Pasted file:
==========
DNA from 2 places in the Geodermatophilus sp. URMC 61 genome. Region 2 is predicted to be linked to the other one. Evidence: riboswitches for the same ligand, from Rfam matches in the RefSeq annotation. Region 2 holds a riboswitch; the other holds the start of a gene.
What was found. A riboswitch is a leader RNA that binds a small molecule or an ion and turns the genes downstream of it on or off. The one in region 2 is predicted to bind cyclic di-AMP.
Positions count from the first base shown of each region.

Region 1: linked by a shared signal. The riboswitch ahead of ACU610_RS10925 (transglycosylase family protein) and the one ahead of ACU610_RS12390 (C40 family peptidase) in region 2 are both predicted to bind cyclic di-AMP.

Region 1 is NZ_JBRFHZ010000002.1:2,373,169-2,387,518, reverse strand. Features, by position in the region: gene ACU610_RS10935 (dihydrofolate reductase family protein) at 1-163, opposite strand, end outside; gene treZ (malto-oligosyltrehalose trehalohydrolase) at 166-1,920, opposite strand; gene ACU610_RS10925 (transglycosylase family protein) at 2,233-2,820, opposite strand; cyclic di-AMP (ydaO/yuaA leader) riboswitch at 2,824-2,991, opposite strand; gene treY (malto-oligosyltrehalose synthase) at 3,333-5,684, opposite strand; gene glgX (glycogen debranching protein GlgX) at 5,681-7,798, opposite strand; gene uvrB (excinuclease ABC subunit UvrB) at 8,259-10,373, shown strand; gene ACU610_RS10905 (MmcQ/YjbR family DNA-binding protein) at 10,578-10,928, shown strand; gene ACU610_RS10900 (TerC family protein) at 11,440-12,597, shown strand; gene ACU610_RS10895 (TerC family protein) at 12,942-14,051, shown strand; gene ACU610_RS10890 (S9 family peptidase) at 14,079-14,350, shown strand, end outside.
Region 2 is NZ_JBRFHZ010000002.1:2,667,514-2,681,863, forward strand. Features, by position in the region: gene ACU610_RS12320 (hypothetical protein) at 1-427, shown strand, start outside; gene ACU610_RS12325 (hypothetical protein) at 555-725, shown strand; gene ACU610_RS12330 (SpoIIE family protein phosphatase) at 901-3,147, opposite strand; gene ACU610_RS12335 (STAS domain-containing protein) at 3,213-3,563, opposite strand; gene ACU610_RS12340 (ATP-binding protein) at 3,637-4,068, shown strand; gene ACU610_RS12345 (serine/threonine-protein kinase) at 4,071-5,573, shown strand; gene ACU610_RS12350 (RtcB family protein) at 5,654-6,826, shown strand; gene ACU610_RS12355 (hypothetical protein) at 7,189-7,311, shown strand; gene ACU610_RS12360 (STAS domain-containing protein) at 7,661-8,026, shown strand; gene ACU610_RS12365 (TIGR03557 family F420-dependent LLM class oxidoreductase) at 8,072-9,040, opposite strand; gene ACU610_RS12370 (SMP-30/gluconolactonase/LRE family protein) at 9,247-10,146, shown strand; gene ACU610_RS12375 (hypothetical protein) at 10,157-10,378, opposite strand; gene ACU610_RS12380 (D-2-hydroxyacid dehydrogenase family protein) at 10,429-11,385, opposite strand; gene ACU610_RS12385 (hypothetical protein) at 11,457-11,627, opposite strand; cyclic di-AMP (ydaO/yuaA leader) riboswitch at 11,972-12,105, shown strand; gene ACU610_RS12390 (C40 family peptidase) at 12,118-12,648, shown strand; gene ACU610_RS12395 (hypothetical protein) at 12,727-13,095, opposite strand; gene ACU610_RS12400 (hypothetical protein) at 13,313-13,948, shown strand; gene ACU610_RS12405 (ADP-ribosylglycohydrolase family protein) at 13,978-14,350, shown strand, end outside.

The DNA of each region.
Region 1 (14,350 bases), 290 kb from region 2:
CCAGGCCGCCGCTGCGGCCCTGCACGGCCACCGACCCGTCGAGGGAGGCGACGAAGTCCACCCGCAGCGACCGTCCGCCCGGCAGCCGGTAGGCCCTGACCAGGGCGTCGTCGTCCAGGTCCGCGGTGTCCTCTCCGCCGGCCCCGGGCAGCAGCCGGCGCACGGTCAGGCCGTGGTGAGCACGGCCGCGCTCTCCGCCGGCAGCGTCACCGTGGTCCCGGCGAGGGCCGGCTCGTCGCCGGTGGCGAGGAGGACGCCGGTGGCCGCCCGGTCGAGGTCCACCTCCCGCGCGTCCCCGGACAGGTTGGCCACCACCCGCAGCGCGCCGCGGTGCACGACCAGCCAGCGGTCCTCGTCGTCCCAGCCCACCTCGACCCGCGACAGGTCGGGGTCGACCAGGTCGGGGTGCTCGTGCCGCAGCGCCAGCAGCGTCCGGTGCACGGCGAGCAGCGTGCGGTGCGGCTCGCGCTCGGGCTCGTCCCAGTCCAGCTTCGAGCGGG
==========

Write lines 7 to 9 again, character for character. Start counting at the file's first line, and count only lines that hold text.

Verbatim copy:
The DNA of each region.
Region 1 (14,350 bases), 290 kb from region 2:
CCAGGCCGCCGCTGCGGCCCTGCACGGCCACCGACCCGTCGAGGGAGGCGACGAAGTCCACCCGCAGCGACCGTCCGCCCGGCAGCCGGTAGGCCCTGACCAGGGCGTCGTCGTCCAGGTCCGCGGTGTCCTCTCCGCCGGCCCCGGGCAGCAGCCGGCGCACGGTCAGGCCGTGGTGAGCACGGCCGCGCTCTCCGCCGGCAGCGTCACCGTGGTCCCGGCGAGGGCCGGCTCGTCGCCGGTGGCGAGGAGGACGCCGGTGGCCGCCCGGTCGAGGTCCACCTCCCGCGCGTCCCCGGACAGGTTGGCCACCACCCGCAGCGCGCCGCGGTGCACGACCAGCCAGCGGTCCTCGTCGTCCCAGCCCACCTCGACCCGCGACAGGTCGGGGTCGACCAGGTCGGGGTGCTCGTGCCGCAGCGCCAGCAGCGTCCGGTGCACGGCGAGCAGCGTGCGGTGCGGCTCGCGCTCGGGCTCGTCCCAGTCCAGCTTCGAGCGGG